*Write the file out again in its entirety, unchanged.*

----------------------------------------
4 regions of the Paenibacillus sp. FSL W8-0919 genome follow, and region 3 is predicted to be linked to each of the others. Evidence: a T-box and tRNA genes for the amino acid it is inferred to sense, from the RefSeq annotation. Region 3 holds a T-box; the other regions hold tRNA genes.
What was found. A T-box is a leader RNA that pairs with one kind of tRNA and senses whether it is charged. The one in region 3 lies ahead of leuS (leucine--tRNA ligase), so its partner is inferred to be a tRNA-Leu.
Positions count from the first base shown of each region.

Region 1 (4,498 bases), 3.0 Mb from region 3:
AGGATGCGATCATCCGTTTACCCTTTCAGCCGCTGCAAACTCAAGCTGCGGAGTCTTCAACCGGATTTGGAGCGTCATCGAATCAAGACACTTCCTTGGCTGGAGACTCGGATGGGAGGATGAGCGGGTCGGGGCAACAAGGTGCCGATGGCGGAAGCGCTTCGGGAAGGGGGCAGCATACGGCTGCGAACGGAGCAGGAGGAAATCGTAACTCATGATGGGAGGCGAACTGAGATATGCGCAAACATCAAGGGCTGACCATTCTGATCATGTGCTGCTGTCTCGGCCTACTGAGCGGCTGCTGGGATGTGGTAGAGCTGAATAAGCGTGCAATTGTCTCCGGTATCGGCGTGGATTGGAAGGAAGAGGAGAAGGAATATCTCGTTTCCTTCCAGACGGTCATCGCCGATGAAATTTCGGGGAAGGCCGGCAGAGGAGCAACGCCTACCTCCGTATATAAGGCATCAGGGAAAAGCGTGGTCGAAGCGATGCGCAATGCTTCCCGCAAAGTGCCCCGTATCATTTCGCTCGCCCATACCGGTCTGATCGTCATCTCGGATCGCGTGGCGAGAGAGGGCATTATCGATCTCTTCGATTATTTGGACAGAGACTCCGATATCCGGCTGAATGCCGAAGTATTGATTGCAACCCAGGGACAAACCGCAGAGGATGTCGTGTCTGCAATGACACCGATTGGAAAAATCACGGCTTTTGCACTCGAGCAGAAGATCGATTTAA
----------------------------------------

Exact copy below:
4 regions of the Paenibacillus sp. FSL W8-0919 genome follow, and region 3 is predicted to be linked to each of the others. Evidence: a T-box and tRNA genes for the amino acid it is inferred to sense, from the RefSeq annotation. Region 3 holds a T-box; the other regions hold tRNA genes.
What was found. A T-box is a leader RNA that pairs with one kind of tRNA and senses whether it is charged. The one in region 3 lies ahead of leuS (leucine--tRNA ligase), so its partner is inferred to be a tRNA-Leu.
Positions count from the first base shown of each region.

Region 1 (4,498 bases), 3.0 Mb from region 3:
AGGATGCGATCATCCGTTTACCCTTTCAGCCGCTGCAAACTCAAGCTGCGGAGTCTTCAACCGGATTTGGAGCGTCATCGAATCAAGACACTTCCTTGGCTGGAGACTCGGATGGGAGGATGAGCGGGTCGGGGCAACAAGGTGCCGATGGCGGAAGCGCTTCGGGAAGGGGGCAGCATACGGCTGCGAACGGAGCAGGAGGAAATCGTAACTCATGATGGGAGGCGAACTGAGATATGCGCAAACATCAAGGGCTGACCATTCTGATCATGTGCTGCTGTCTCGGCCTACTGAGCGGCTGCTGGGATGTGGTAGAGCTGAATAAGCGTGCAATTGTCTCCGGTATCGGCGTGGATTGGAAGGAAGAGGAGAAGGAATATCTCGTTTCCTTCCAGACGGTCATCGCCGATGAAATTTCGGGGAAGGCCGGCAGAGGAGCAACGCCTACCTCCGTATATAAGGCATCAGGGAAAAGCGTGGTCGAAGCGATGCGCAATGCTTCCCGCAAAGTGCCCCGTATCATTTCGCTCGCCCATACCGGTCTGATCGTCATCTCGGATCGCGTGGCGAGAGAGGGCATTATCGATCTCTTCGATTATTTGGACAGAGACTCCGATATCCGGCTGAATGCCGAAGTATTGATTGCAACCCAGGGACAAACCGCAGAGGATGTCGTGTCTGCAATGACACCGATTGGAAAAATCACGGCTTTTGCACTCGAGCAGAAGATCGATTTAA